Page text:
Pusha T brings heat to late December with the best hip hop album of the year.
Pusha T is the perfect artist to release an incredible album in December.
December is traditionally a weird time of year for the music industry. Most major publications have already released their end-of-the-year lists, and super fans are busy catching up on the obscure albums that NPR is telling them they missed. The Adeles of the world have put out their big Q4 releases in time for Black Friday, and there’s a general sense of being worn out on new music discovery. The month is a blur of taking stock in what we have or should have been listening to, with less noteworthy stuff coming out in the few weeks before the holidays.
Except, of course, for the one or two incredible albums each that come out of nowhere and completely rip the “traditional” paradigm up.
Beyoncé, D’Angelo, and J. Cole are all artists that have surprise-released some of their best work ever on an unsuspecting December public, using the month’s still waters as a way to make an even bigger splash. Though the year is all but wrapped from a PR standpoint, they’re making art projects so indisputably good that when they don’t end up on a yearly roundup, it renders those same roundups incomplete. Surprises aside, it’s actually the oldest way to get people to listen: make a body of work that’s essential.
I’d submit that Pusha T is the latest artist to make an essential December album. (I also hope to talk about Jeremih’s oversexed, long overdue Late Nights: The Album at some point.) But there’s a key difference: the artists mentioned above are making Statement Albums, testaments to their work that hope to be defining moments in their careers. Longwinded title aside, Push trimmed all possible fat, delivering 10 hard-hitting hip hop songs with hardly any choruses.
It’s not completely unexpected that this would happen. After what felt like close to a decade, the Clipse rapper released his vastly underrated solo debut My Name Is My Name under Kanye’s GOOD Music label. Executive produced by ‘Ye as an act of solidarity with the street hustler he’d given a second chance in the mainstream, MNIMN was polished to a fault. Pusha moved all the right pieces into place for what I frequently feel is a low-key classic album, as good as anything he’s done with Clipse. It also felt like an event. Features from Rick Ross, Future, and Kendrick Lamar; throwback production from Pharrell; even some autotune wailing from Kanye that recalled Pusha’s star turn on “Runaway”—everything came together to make the biggest possible splash.
Darkest Before Dawn (or King Push — Darkest Before Dawn: The Prelude as its ridiculous full name goes) doesn’t aim for the same kind of sweeping statement as its predecessor. Most of this album works more in the vein of a Run The Jewels record: 34 minute of shit talk and politics crammed together in a compelling flurry of bars.
There’s a lot to unpack in these verses too. Pusha T interviews leading up to this release have stressed that he feels underserved by the “coke rap” genre that he’s been ghettoized into. It’s clear from the output that he’s stretching past these superficial distinctions. Verses traffic in team loyalty, black excellence and aspiration, the politics of the rap game, how the media affects professional relationships, and so much more. It’s especially nice to hear Push get more explicitly political on this album, picking up on the trend from last album standouts “Hold On” and “40 Acres”. Album closer “Sunshine” is one of the best political rap songs I’ve ever heard, intensely passionate and quotable: “Still a target but the badge is the new noose / Yeah, we all see it but the cellphones ain’t enough proof”. Lyrics aside, Push’s delivery is what drives the song—it feels more real, more urgent because Pusha T sounds so authentic when he speaks.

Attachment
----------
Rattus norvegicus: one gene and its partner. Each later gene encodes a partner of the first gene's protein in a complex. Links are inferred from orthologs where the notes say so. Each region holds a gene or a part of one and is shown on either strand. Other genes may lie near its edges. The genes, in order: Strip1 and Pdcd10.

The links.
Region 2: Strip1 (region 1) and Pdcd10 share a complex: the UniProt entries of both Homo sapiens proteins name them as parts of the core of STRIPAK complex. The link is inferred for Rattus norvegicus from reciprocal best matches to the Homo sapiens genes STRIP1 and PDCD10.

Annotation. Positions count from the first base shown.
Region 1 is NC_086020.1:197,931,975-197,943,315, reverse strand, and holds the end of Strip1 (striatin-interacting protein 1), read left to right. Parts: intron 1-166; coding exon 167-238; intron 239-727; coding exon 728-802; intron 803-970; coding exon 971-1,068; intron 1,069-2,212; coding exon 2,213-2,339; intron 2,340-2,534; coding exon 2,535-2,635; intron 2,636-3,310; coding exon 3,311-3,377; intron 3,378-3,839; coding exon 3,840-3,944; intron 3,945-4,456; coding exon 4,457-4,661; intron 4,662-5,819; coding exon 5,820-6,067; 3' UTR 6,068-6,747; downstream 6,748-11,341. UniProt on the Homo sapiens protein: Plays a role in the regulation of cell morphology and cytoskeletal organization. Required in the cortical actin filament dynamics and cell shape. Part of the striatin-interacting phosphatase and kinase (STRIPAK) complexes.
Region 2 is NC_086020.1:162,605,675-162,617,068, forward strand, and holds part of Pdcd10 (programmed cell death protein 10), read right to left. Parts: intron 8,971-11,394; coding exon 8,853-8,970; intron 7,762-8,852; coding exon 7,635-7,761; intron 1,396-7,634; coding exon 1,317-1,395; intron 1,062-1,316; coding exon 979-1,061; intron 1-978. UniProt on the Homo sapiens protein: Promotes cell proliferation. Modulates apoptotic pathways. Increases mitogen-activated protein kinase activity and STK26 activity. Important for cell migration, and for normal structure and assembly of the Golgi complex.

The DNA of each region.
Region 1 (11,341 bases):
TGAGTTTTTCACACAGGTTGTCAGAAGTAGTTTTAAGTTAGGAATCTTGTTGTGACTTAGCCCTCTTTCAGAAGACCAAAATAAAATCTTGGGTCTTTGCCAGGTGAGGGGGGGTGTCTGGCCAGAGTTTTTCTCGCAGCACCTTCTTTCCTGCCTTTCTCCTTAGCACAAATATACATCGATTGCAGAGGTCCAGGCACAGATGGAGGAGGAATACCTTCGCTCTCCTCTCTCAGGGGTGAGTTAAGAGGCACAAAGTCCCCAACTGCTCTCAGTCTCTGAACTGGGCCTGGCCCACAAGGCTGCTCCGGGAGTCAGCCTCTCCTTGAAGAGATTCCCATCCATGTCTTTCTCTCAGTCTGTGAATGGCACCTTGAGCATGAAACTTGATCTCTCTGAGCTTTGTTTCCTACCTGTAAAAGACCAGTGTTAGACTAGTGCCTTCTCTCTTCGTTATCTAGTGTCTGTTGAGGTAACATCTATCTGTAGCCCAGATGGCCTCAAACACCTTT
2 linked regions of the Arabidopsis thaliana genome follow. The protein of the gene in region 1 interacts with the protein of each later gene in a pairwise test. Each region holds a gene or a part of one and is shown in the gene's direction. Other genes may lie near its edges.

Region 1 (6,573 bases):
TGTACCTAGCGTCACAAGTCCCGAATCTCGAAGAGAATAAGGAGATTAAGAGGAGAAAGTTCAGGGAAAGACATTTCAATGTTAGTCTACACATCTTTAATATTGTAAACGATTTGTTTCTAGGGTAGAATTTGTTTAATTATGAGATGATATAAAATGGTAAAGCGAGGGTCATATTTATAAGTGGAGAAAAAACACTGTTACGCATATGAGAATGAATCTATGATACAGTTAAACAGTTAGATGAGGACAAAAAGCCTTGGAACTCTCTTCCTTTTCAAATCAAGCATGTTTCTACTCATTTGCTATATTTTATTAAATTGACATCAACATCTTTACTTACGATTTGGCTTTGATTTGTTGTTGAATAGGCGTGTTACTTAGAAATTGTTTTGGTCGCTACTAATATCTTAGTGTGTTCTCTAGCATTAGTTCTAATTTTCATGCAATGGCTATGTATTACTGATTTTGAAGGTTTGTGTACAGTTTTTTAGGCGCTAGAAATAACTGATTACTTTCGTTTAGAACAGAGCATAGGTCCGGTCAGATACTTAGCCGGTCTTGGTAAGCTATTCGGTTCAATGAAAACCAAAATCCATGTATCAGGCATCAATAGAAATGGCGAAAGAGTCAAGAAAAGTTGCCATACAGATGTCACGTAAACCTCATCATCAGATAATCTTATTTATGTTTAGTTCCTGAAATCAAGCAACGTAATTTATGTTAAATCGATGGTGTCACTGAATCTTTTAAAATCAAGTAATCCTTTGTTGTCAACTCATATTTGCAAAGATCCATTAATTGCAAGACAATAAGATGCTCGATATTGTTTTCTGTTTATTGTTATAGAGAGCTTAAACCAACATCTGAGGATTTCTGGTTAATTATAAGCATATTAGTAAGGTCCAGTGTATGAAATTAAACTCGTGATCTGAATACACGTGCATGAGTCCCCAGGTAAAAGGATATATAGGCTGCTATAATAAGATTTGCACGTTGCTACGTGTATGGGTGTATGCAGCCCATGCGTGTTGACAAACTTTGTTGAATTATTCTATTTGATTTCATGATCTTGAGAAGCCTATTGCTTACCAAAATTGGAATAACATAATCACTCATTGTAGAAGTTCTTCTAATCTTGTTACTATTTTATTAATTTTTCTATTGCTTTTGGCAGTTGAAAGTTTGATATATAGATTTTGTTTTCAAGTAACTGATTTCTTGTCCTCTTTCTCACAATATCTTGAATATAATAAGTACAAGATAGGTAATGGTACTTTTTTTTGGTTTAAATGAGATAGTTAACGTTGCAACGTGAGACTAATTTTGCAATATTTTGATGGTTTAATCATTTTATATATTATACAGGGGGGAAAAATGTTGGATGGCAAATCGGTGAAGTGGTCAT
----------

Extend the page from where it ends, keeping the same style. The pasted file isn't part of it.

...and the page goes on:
Despite what he’s said in interviews, Pusha Ton is still one of the truly great drug rappers. A common refrain in his career is that he’s able to do what he wants, not chasing mainstream approval because he’s still making money from the drug game. It’s so much fun to hear him smirking through elegant wordplay just so you’re fully aware of what he’s doing: “Play your role, it’s easy acting like Mitch / ‘Paid in Full’ was more than reading a script”; “The soft ceiling’s open / I Cross-Fit the coco”; “My barcode is Netflix ‘Narcos’ / Part on the side of my ‘fro like I’m Pablo.” Every cadence is designed for maximum impact, respecting his street legacy while not being restricted to the past.
It’s a great mix of old and new. The album is filled with deliberate throwbacks: numerous Biggie references, Jill Scott doing her best Billie Holiday impression, an absolute #fire Beanie Sigel verse that’s probably his highest profile song placement in a decade. But they’re all in service of beats from a murderer’s row of producers (Metro Boomin, Boi-1da, Diddy(!), J Cole, ‘Ye, Timbaland, Q-Tip, DJ Mano) that somehow sound more timeless than nearly anything from 2015. It’s a refreshing change of pace from how insular Drake, Kendrick, Vince Staples, Earl Sweatshirt, Future, and so many more rappers got with their beats this year.
I’ve written so much at this point and barely gotten to the songs, but you’re better off just listening to the damn thing a few dozen times. I’m so grateful that Pusha T is still making relevant and incredible music, even for a middle class white guy in Philadelphia. It’s a welcome reminder in a year packed with great music that you can still stand out from the pack by doing great work and not giving a fuck. King Push on the way. Eghck.
Favorite Tracks: “Sunshine”, “M.P.A.”, “Keep Dealing”